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Kengo Kuma – on Scale and Pattern

Kengo Kuma

Kengo Kuma splits his time between professional practice and academia. He began his practice in the early 90‘s with a small office in Tokyo; his practice is now over 150 employees with offices in Tokyo and Paris, and projects in Europe, the US, and China. Kuma balances the demands of his global practice with his academic pursuits, heading the Kuma Lab at Tokyo University where he tests his theoretical speculations before applying them in real-world scenarios. > Read More

Under The Surface, Past The Image, and Towards a Conversation: An Interview With TRACESF’s Editors

This past fall, the four founding editors of TraceSF (Yosh Asato, Yuki Bowman, John Parman, and I) sat down with Sarah Peck of Landscape Urbanism to discuss our vision for the role of TraceSF as a locally-focused, independent space for dialogue exploring Bay Area design, culture, and urbanism. Check out the interview here. > Read More

The New Urban Opera House

The future of opera may soon arrive at the 16th Street Station in Oakland. Photo by Christopher Hall.

Opera is a child of the city. It was born in 1600 in Florence, the cradle of civic humanism, in the homes of a wealthy group of intellectuals who were investigating Greek drama. With its agglomeration of poetry, drama, music, costume, sets and stagecraft, opera became a popular entertainment that spread to other urban centers with a supply of musicians and artisans large enough to create and articulate the spectacle. > Read More

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Urban Prototyping Festival Rethinks SoMa’s Streets

 

For the past few decades, Market Street has been an illogical disconnect in San Francisco, where the confluence of its not-quite-intersecting streets and abrupt diagonal grid shifts have evolved radically different but adjacent streetscapes. > Read More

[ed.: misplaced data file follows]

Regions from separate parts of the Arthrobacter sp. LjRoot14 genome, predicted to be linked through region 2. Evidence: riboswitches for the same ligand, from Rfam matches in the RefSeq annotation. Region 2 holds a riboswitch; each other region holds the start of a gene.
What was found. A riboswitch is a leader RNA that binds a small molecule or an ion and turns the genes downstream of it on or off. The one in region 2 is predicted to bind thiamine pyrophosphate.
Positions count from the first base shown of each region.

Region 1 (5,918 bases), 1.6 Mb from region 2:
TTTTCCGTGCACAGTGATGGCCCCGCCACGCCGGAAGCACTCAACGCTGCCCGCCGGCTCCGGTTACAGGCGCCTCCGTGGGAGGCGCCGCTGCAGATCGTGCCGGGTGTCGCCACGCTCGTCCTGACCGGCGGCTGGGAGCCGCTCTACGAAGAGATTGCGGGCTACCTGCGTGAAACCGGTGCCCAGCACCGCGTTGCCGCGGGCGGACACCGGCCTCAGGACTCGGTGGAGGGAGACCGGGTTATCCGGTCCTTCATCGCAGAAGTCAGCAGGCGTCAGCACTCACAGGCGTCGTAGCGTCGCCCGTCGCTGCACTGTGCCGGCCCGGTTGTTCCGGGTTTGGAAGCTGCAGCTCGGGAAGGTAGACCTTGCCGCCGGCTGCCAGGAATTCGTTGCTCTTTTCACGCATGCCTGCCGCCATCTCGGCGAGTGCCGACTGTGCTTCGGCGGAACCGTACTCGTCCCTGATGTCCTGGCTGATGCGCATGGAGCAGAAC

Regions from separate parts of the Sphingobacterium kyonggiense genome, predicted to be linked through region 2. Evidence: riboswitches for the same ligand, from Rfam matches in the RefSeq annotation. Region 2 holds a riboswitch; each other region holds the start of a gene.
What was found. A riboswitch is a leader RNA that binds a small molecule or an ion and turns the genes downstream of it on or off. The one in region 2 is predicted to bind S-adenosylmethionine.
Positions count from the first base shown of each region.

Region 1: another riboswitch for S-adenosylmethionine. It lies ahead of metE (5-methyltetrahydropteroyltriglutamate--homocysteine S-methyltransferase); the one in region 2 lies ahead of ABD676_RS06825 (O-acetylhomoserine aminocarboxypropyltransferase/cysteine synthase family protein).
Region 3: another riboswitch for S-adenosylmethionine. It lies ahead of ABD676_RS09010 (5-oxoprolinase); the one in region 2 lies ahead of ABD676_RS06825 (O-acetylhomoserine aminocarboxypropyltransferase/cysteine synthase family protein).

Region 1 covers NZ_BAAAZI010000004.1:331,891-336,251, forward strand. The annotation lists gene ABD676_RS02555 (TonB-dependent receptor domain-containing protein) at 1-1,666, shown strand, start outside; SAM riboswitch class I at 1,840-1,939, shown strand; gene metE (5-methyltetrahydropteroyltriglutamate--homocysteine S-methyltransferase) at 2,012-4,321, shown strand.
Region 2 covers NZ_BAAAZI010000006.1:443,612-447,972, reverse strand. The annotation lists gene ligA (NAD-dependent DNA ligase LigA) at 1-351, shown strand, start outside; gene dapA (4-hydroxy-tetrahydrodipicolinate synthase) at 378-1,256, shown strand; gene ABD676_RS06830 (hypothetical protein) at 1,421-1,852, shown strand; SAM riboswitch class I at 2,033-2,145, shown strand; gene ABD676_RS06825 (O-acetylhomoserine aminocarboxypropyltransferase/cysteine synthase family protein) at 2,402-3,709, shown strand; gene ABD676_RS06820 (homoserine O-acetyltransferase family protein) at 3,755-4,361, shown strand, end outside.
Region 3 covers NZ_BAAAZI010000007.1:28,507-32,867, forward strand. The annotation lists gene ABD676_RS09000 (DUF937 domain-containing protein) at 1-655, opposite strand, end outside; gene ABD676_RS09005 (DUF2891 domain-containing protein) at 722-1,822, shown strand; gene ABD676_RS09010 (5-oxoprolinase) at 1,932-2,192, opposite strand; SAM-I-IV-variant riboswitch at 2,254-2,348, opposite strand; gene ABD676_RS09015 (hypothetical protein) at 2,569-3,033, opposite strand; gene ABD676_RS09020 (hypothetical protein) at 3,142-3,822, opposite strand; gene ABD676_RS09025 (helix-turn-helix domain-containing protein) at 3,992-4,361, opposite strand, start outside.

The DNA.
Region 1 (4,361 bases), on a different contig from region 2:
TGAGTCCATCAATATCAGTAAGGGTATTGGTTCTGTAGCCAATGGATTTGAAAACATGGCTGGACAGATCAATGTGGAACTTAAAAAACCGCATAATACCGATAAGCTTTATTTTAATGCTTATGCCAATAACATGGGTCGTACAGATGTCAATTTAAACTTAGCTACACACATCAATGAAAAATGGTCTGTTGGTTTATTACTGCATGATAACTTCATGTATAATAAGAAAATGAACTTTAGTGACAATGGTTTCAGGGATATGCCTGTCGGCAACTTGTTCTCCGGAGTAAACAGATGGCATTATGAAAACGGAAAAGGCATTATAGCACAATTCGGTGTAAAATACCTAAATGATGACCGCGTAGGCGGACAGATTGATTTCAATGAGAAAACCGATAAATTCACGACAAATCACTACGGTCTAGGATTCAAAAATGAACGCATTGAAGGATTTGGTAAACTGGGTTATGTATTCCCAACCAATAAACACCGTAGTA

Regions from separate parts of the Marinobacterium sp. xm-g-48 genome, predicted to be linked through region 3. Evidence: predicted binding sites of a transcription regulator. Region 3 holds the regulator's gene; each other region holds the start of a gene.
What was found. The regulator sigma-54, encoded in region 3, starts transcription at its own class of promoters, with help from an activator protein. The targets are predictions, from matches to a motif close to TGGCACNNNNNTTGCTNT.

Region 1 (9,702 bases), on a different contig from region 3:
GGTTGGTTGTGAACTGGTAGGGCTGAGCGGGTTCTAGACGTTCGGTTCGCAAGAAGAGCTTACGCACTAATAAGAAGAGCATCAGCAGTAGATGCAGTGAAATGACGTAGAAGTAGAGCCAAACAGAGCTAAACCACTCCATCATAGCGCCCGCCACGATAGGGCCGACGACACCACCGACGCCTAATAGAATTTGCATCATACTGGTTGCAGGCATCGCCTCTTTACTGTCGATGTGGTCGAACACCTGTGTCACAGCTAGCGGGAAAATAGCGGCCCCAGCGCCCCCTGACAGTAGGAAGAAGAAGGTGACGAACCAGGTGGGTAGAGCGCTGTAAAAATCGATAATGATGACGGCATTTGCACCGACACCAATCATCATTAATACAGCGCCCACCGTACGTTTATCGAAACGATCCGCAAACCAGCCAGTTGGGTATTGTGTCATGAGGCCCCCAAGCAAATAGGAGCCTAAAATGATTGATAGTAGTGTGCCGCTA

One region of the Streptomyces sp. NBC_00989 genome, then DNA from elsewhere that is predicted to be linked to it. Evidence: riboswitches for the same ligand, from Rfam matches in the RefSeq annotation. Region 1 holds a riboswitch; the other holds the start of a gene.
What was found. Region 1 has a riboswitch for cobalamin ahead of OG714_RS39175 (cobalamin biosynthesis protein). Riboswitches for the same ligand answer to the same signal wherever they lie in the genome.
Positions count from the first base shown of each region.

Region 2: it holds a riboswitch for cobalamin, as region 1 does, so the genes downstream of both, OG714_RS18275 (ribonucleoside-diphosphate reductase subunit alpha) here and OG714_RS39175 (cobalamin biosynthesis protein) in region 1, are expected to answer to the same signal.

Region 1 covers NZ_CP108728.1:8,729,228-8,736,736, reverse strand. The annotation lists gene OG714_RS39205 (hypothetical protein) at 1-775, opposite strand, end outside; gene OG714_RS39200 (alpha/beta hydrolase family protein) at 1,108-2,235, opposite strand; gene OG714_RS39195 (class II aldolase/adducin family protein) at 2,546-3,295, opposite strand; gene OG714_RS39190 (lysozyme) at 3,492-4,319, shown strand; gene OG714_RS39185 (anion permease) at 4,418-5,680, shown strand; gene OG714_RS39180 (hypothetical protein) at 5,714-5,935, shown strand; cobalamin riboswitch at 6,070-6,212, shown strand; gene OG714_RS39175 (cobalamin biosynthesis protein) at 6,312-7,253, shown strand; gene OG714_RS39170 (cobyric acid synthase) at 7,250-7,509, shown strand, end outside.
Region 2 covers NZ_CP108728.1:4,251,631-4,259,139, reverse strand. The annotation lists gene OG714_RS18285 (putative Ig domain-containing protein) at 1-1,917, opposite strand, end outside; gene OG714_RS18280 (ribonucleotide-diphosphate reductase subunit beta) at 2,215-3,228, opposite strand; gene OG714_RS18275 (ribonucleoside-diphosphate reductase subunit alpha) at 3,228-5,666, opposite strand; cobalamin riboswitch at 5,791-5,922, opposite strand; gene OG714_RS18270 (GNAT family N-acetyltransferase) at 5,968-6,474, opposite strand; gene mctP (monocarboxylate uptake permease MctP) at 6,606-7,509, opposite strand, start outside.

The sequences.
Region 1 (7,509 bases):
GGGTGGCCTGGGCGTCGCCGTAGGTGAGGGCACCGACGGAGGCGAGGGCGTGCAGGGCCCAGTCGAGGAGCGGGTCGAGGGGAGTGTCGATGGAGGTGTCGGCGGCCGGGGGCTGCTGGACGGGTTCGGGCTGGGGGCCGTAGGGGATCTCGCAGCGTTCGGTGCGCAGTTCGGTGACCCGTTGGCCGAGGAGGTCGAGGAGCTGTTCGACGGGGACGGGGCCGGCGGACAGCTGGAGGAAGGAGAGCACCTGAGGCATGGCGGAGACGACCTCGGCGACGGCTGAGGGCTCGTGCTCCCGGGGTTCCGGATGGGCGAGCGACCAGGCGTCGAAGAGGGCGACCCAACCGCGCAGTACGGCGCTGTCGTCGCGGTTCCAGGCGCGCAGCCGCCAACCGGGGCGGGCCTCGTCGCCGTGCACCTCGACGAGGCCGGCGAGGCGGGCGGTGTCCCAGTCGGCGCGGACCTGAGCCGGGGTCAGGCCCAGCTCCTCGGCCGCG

“Woodward’s Gardens,” photo from California State Library.

On Making Documentaries

Woodward’s Gardens, photo from California State Library.

 

I like projects that teach me things I never expected to learn.

 

When the economy melted in 2008, I realized that I could take a rest from my practice’s residential focus. The downturn called for something different. I had time to look at what was happening around me. I had done movie projects before, so I found myself with an impulse to make documentaries on architectural subjects. > Read More

House 1 in 1961.

STREET VIEW: A TALE OF TWO HOUSES

House 1 in 1961.

As an architect, it is impossible to predict what the future holds for one’s projects and sometimes it is better not to try. > Read More

Photo by Cesar Rubio Photography.

Manifest Destiny!

Photo by Cesar Rubio Photography.

 

The view walking along Bush Street towards downtown San Francisco recalls the exaggerated perspective of a Wayne Thiebaud painting. The sharp crest of the hill forces the gaze forward and down, revealing the urban fabric below where Manifest Destiny! — a19th-century, smaller than life-size cabin—adheres like a barnacle to the blank façade of 453 Bush Street, three and one half stories up. > Read More

Mill Valley House by Koji Tsutsui with the author, Paul Jamtgaard, and Laura-Katharina Gross Serman in the foreground. Photo by Iwan Baan.

24 Hours with Iwan Baan

Mill Valley House by Koji Tsutsui with the author, Paul Jamtgaard, and Laura-Katharina Gross Serman in the foreground. Photo by Iwan Baan.

My introduction to Iwan Baan came from a friend, the architect Koji Tsutsui. Based in San Francisco, he’s not yet on the A-list of Pritzker Prize winners and other luminaries with which Baan is usually associated. So sought after that he turns down 90 percent of the inquiries he receives, Baan tracked Tsutsui down after seeing a competition-winning AIDS health clinic he designed in Africa, one of several he’d photographed. What else have you got, he asked? > Read More

120+ attendees met at Intersection for the Arts on 8/14/2012 to brainstorm ideas for prototype interventions on 5th Street between Howard and Market.

Global Design through Local Hacking

120+ attendees met at Intersection for the Arts on 8/14/2012 to brainstorm ideas for prototype interventions on 5th Street between Howard and Market.

Andrew Faulkner reports on a recent brainstorming session that anticipates the upcoming Urban Protoyping: San Francisco festival. > Read More